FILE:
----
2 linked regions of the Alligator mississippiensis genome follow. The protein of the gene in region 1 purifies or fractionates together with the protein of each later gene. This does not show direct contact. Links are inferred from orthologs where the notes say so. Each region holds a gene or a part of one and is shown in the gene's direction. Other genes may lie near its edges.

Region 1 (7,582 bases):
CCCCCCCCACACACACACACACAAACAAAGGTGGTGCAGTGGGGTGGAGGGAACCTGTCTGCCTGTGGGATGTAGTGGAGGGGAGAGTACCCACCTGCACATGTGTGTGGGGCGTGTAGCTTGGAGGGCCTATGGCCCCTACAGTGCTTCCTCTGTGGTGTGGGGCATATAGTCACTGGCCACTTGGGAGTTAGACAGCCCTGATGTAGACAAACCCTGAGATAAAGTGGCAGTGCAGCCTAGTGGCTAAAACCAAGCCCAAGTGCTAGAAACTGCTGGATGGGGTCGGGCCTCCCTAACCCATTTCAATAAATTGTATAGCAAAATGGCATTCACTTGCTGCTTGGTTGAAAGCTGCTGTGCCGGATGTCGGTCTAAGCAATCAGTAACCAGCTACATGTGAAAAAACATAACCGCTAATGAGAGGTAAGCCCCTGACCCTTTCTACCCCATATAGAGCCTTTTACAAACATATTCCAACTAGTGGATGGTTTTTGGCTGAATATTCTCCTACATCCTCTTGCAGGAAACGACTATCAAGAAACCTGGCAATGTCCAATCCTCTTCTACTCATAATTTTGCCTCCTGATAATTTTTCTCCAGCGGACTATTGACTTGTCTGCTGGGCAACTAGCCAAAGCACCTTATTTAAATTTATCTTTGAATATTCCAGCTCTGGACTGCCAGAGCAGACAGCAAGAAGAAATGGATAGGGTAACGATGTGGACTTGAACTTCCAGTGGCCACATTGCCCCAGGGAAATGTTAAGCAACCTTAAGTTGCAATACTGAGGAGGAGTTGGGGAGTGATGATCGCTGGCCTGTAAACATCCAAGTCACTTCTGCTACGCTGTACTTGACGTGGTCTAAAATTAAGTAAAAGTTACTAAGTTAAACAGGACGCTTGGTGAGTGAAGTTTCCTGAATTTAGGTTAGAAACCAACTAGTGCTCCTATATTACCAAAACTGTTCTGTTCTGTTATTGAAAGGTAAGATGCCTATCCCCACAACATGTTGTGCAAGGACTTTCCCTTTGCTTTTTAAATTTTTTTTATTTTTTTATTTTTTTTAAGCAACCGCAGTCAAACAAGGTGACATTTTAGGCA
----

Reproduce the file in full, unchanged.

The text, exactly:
2 linked regions of the Alligator mississippiensis genome follow. The protein of the gene in region 1 purifies or fractionates together with the protein of each later gene. This does not show direct contact. Links are inferred from orthologs where the notes say so. Each region holds a gene or a part of one and is shown in the gene's direction. Other genes may lie near its edges.

Region 1 (7,582 bases):
CCCCCCCCACACACACACACACAAACAAAGGTGGTGCAGTGGGGTGGAGGGAACCTGTCTGCCTGTGGGATGTAGTGGAGGGGAGAGTACCCACCTGCACATGTGTGTGGGGCGTGTAGCTTGGAGGGCCTATGGCCCCTACAGTGCTTCCTCTGTGGTGTGGGGCATATAGTCACTGGCCACTTGGGAGTTAGACAGCCCTGATGTAGACAAACCCTGAGATAAAGTGGCAGTGCAGCCTAGTGGCTAAAACCAAGCCCAAGTGCTAGAAACTGCTGGATGGGGTCGGGCCTCCCTAACCCATTTCAATAAATTGTATAGCAAAATGGCATTCACTTGCTGCTTGGTTGAAAGCTGCTGTGCCGGATGTCGGTCTAAGCAATCAGTAACCAGCTACATGTGAAAAAACATAACCGCTAATGAGAGGTAAGCCCCTGACCCTTTCTACCCCATATAGAGCCTTTTACAAACATATTCCAACTAGTGGATGGTTTTTGGCTGAATATTCTCCTACATCCTCTTGCAGGAAACGACTATCAAGAAACCTGGCAATGTCCAATCCTCTTCTACTCATAATTTTGCCTCCTGATAATTTTTCTCCAGCGGACTATTGACTTGTCTGCTGGGCAACTAGCCAAAGCACCTTATTTAAATTTATCTTTGAATATTCCAGCTCTGGACTGCCAGAGCAGACAGCAAGAAGAAATGGATAGGGTAACGATGTGGACTTGAACTTCCAGTGGCCACATTGCCCCAGGGAAATGTTAAGCAACCTTAAGTTGCAATACTGAGGAGGAGTTGGGGAGTGATGATCGCTGGCCTGTAAACATCCAAGTCACTTCTGCTACGCTGTACTTGACGTGGTCTAAAATTAAGTAAAAGTTACTAAGTTAAACAGGACGCTTGGTGAGTGAAGTTTCCTGAATTTAGGTTAGAAACCAACTAGTGCTCCTATATTACCAAAACTGTTCTGTTCTGTTATTGAAAGGTAAGATGCCTATCCCCACAACATGTTGTGCAAGGACTTTCCCTTTGCTTTTTAAATTTTTTTTATTTTTTTATTTTTTTTAAGCAACCGCAGTCAAACAAGGTGACATTTTAGGCA